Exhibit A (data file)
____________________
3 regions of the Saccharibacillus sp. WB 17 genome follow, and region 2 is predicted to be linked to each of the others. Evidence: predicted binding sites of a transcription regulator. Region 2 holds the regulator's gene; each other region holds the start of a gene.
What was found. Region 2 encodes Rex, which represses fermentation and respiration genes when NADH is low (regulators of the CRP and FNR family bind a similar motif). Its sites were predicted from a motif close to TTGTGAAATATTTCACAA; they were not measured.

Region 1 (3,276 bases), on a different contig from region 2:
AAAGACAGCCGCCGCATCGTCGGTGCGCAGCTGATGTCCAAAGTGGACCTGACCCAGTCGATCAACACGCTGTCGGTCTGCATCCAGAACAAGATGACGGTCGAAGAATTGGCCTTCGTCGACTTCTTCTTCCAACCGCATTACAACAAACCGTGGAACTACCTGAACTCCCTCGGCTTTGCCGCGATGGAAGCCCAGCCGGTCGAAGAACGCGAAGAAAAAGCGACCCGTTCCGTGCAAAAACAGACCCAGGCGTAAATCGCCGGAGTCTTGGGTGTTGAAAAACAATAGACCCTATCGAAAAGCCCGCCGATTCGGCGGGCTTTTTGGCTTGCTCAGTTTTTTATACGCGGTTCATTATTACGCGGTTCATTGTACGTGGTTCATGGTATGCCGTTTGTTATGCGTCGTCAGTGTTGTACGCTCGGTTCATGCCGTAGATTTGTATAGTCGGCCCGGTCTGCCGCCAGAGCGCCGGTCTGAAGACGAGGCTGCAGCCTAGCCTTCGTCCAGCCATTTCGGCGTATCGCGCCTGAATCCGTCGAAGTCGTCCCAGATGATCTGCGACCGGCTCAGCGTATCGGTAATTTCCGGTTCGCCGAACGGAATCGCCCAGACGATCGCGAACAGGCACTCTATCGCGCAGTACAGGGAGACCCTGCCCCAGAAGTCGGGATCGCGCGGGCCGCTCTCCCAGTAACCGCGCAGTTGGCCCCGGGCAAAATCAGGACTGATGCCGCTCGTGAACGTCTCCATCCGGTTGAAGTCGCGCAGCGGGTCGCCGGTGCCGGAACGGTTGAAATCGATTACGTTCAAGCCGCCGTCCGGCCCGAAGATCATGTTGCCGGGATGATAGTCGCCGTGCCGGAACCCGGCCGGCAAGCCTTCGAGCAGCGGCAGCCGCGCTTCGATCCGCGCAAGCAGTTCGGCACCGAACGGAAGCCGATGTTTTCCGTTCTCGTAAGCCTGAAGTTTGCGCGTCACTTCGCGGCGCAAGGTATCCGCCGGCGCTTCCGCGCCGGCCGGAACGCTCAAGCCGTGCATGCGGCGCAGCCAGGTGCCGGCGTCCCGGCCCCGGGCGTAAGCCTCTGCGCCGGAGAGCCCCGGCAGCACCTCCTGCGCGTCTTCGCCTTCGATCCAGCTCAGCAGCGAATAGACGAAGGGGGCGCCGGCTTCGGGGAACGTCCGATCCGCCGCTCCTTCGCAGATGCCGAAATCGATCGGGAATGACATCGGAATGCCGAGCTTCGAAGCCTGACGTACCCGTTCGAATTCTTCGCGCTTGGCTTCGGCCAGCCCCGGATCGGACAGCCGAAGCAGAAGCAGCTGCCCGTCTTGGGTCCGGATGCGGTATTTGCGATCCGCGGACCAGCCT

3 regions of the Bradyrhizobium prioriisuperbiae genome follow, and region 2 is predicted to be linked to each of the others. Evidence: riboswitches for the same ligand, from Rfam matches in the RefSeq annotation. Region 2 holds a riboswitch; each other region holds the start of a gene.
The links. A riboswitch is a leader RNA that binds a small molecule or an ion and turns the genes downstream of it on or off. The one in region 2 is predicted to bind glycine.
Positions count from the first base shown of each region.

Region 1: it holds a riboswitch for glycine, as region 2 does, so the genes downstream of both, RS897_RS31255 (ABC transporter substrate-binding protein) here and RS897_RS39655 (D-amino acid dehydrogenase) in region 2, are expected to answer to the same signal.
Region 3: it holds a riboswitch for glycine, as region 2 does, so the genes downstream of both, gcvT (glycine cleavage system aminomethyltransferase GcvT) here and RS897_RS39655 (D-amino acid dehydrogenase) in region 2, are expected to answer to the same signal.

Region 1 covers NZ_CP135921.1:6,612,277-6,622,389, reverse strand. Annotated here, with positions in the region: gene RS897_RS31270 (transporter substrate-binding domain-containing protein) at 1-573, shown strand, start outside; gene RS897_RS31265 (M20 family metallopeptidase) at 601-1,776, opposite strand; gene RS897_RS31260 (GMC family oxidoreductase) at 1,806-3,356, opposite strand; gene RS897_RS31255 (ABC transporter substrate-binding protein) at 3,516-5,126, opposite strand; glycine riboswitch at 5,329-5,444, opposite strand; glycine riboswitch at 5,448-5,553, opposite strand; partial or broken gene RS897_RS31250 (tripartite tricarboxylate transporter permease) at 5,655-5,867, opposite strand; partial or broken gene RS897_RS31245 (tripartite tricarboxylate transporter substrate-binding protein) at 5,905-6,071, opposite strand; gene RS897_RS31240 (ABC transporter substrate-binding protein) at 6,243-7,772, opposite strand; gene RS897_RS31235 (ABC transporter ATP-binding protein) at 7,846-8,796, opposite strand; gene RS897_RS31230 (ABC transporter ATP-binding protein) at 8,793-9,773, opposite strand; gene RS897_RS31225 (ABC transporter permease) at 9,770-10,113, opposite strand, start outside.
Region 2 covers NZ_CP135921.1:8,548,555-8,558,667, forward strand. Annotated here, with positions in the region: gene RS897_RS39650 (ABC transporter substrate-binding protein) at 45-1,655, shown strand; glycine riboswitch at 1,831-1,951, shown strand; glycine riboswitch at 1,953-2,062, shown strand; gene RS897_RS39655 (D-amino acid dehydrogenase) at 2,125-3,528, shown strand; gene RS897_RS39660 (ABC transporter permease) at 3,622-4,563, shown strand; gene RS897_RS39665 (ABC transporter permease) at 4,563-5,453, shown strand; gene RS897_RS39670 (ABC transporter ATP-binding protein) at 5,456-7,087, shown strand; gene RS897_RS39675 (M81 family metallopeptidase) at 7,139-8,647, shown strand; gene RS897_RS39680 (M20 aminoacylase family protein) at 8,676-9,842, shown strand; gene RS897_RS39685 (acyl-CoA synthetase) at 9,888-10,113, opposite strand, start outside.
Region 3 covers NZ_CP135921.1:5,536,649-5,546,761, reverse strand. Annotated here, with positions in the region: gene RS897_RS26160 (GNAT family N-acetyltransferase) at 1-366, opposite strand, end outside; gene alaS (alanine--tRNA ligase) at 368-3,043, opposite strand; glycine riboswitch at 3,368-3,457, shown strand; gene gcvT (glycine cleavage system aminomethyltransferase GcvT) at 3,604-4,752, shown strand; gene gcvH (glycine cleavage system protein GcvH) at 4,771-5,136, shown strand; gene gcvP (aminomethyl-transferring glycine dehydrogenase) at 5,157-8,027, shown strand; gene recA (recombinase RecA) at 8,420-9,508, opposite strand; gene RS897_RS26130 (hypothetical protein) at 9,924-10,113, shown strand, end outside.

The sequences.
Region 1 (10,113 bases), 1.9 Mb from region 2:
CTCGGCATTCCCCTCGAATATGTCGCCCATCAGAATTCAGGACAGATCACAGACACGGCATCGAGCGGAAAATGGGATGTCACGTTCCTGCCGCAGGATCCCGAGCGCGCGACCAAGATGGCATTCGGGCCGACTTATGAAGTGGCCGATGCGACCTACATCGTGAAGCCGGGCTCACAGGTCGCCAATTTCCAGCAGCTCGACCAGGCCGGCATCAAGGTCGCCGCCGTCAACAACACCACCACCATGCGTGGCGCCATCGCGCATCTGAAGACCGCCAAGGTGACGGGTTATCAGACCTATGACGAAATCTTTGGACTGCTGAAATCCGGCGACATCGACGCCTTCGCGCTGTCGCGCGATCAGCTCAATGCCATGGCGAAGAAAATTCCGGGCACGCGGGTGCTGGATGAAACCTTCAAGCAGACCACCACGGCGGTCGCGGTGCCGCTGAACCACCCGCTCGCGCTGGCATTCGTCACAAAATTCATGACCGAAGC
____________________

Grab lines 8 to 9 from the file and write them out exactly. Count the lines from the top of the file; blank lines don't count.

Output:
Region 1: it holds a riboswitch for glycine, as region 2 does, so the genes downstream of both, RS897_RS31255 (ABC transporter substrate-binding protein) here and RS897_RS39655 (D-amino acid dehydrogenase) in region 2, are expected to answer to the same signal.
Region 3: it holds a riboswitch for glycine, as region 2 does, so the genes downstream of both, gcvT (glycine cleavage system aminomethyltransferase GcvT) here and RS897_RS39655 (D-amino acid dehydrogenase) in region 2, are expected to answer to the same signal.